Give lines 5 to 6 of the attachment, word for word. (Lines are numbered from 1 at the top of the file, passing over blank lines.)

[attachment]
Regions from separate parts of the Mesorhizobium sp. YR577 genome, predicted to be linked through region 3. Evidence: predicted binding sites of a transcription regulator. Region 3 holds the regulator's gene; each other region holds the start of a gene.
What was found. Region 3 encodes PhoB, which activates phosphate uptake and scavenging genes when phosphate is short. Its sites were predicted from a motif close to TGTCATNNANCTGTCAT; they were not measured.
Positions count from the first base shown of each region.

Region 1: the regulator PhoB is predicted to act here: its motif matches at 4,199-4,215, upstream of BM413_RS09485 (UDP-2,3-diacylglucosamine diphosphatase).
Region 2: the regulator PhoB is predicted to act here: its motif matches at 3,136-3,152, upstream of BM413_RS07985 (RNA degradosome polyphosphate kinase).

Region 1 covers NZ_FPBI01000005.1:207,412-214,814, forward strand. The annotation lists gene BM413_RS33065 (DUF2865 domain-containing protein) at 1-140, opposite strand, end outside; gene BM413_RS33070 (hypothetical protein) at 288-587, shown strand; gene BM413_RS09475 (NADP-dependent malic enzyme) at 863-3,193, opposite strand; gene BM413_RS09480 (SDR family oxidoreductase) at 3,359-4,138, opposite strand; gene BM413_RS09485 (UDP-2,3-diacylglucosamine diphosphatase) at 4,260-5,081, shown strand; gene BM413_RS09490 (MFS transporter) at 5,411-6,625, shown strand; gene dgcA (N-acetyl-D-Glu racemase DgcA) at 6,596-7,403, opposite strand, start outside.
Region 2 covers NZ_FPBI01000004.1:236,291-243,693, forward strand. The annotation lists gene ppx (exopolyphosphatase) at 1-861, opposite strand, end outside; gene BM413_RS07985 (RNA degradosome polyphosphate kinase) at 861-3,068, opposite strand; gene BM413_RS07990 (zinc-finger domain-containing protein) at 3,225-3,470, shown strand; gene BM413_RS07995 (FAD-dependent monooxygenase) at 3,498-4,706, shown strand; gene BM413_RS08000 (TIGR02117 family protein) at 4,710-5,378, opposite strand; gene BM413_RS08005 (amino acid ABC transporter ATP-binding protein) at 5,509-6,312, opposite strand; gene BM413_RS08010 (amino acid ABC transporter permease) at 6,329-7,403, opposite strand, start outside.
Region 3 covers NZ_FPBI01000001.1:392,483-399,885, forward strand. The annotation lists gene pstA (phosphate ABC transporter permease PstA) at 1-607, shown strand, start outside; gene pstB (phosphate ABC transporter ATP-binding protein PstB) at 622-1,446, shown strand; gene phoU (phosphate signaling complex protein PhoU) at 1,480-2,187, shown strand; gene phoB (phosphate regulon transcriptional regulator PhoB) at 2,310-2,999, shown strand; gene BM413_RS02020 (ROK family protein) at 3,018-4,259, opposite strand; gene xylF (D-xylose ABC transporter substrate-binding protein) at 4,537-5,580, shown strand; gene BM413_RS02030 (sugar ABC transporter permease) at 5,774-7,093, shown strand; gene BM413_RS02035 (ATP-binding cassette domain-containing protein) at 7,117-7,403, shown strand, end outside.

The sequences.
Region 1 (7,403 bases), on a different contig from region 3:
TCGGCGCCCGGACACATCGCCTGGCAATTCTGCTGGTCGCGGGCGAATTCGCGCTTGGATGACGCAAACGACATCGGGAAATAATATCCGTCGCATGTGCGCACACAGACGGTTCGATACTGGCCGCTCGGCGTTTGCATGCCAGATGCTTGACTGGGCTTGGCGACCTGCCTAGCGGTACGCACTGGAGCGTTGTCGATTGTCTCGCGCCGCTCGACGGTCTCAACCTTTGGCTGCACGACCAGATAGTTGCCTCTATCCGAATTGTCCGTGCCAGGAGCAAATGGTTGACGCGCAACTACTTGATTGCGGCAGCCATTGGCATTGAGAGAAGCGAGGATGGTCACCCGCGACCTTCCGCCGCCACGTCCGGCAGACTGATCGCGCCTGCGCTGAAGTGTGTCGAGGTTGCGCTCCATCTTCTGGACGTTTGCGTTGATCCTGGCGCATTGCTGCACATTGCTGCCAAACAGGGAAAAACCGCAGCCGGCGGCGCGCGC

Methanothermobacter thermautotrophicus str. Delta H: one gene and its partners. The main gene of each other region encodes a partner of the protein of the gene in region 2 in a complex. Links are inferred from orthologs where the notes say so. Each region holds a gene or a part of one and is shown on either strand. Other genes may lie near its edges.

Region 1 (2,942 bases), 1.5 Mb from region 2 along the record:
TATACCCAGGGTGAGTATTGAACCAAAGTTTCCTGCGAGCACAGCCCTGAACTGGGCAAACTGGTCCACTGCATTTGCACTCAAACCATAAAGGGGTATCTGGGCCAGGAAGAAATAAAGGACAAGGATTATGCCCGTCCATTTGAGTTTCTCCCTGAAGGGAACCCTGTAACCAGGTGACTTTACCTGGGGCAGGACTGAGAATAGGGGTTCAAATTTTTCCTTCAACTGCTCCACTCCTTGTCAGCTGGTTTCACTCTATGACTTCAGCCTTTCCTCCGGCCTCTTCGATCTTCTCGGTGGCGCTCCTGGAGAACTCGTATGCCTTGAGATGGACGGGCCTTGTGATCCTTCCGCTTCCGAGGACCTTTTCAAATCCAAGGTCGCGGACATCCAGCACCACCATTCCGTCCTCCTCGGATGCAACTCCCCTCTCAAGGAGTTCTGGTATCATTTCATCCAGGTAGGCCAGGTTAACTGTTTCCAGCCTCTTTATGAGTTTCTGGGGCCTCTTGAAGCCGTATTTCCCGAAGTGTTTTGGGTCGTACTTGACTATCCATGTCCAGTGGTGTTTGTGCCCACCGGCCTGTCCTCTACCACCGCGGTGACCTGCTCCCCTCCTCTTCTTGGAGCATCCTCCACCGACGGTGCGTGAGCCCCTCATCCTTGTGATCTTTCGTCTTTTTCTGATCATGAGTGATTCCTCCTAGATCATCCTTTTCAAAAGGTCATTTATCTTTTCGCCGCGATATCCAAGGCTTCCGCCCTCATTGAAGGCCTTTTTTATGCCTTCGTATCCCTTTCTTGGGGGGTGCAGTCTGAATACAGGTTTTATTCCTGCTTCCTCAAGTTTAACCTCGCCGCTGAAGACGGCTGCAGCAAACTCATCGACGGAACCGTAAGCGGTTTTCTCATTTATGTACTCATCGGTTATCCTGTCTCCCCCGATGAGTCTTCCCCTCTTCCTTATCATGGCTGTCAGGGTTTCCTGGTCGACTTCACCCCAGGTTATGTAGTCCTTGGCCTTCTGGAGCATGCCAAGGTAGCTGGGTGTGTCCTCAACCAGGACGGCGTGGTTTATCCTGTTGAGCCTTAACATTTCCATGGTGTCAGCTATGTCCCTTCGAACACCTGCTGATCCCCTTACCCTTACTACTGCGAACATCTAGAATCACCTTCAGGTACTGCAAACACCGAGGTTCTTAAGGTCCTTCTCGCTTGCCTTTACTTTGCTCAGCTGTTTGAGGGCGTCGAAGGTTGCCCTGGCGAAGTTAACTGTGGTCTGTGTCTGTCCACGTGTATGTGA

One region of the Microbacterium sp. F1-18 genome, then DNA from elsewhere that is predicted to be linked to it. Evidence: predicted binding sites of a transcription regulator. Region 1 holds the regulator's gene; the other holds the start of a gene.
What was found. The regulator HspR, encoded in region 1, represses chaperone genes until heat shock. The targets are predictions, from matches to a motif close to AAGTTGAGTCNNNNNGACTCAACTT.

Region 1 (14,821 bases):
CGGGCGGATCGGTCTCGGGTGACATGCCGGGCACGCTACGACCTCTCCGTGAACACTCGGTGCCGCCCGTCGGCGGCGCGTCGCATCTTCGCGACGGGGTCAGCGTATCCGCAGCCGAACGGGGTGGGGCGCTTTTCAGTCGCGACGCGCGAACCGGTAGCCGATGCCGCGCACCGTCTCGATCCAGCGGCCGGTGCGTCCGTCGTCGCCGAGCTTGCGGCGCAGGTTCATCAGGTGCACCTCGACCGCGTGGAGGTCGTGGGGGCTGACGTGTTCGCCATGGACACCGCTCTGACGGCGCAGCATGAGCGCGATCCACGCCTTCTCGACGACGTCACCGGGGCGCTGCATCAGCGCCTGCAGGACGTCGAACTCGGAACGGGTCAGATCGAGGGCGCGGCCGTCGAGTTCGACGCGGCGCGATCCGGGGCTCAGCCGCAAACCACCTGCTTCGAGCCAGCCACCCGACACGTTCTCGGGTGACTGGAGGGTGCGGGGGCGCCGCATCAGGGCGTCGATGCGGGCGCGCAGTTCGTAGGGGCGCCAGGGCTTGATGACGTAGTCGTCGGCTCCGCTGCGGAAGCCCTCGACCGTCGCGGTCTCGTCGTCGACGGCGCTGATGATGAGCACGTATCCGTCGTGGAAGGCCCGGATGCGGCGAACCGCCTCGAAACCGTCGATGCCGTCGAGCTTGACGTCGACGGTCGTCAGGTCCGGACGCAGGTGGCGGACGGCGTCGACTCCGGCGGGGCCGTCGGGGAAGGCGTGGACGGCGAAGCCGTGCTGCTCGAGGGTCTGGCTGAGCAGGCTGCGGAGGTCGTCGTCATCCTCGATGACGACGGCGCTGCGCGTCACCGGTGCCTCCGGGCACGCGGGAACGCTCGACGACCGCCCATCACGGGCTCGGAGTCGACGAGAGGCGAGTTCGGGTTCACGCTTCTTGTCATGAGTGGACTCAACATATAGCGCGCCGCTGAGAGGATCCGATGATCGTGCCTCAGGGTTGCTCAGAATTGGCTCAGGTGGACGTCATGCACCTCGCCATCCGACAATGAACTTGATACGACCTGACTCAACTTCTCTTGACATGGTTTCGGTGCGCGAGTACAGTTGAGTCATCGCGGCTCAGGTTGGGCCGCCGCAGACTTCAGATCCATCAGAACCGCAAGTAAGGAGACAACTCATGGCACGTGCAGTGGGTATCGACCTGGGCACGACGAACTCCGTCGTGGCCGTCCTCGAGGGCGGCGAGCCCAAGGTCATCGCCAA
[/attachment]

Region 2: the regulator PhoB is predicted to act here: its motif matches at 3,136-3,152, upstream of BM413_RS07985 (RNA degradosome polyphosphate kinase).

Region 1 covers NZ_FPBI01000005.1:207,412-214,814, forward strand. The annotation lists gene BM413_RS33065 (DUF2865 domain-containing protein) at 1-140, opposite strand, end outside; gene BM413_RS33070 (hypothetical protein) at 288-587, shown strand; gene BM413_RS09475 (NADP-dependent malic enzyme) at 863-3,193, opposite strand; gene BM413_RS09480 (SDR family oxidoreductase) at 3,359-4,138, opposite strand; gene BM413_RS09485 (UDP-2,3-diacylglucosamine diphosphatase) at 4,260-5,081, shown strand; gene BM413_RS09490 (MFS transporter) at 5,411-6,625, shown strand; gene dgcA (N-acetyl-D-Glu racemase DgcA) at 6,596-7,403, opposite strand, start outside.